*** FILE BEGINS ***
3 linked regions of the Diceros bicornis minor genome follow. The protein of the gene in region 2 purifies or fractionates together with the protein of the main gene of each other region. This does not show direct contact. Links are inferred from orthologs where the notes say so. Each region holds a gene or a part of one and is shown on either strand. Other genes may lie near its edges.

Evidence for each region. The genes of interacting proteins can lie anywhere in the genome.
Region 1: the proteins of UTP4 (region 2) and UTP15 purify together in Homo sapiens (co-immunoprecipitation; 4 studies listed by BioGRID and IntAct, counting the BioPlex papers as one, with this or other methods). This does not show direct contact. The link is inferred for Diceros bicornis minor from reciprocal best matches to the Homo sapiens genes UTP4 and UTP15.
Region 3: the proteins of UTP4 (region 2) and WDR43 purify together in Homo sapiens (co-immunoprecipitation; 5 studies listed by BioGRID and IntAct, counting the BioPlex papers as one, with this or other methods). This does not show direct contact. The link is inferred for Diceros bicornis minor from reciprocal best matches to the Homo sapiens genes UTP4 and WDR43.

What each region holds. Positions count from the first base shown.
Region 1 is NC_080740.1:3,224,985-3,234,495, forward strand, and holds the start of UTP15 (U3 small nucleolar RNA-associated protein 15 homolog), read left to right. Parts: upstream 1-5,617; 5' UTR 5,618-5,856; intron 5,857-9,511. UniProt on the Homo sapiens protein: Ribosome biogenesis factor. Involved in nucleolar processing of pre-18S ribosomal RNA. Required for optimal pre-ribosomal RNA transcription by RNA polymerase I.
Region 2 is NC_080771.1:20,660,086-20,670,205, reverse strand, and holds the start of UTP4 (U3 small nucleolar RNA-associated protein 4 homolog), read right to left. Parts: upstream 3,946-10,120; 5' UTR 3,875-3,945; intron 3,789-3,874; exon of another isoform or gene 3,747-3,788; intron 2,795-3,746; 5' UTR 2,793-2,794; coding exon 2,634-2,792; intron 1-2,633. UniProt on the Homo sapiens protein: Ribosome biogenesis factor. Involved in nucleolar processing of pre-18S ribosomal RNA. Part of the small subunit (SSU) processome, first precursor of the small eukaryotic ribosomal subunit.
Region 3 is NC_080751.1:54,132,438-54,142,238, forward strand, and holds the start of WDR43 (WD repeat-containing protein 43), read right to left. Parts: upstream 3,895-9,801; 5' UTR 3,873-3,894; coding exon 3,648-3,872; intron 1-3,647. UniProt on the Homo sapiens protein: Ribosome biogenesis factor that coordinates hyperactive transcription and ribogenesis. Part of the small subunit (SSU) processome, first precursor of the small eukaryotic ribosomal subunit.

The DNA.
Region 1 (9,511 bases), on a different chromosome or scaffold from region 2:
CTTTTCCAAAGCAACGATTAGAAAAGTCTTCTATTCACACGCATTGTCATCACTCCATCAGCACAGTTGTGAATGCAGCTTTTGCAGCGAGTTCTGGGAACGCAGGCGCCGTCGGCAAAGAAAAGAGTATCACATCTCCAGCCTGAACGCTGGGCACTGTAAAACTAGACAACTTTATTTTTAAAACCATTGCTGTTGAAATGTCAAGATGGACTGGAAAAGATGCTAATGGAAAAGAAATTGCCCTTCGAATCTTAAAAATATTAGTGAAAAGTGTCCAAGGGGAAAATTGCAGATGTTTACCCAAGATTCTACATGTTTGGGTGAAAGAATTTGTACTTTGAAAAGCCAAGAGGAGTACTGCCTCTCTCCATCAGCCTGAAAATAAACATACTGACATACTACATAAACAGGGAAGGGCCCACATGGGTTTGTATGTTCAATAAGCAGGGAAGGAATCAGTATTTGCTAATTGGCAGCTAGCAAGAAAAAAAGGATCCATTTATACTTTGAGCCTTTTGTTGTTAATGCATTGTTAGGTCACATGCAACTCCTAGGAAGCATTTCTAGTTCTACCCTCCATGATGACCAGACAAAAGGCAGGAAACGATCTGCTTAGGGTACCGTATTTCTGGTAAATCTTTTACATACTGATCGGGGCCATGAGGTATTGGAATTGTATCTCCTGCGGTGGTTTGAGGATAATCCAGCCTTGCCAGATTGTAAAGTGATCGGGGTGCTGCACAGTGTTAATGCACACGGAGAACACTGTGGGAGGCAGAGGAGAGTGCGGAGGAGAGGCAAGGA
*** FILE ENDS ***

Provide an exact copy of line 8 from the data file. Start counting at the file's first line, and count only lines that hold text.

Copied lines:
Region 3 is NC_080751.1:54,132,438-54,142,238, forward strand, and holds the start of WDR43 (WD repeat-containing protein 43), read right to left. Parts: upstream 3,895-9,801; 5' UTR 3,873-3,894; coding exon 3,648-3,872; intron 1-3,647. UniProt on the Homo sapiens protein: Ribosome biogenesis factor that coordinates hyperactive transcription and ribogenesis. Part of the small subunit (SSU) processome, first precursor of the small eukaryotic ribosomal subunit.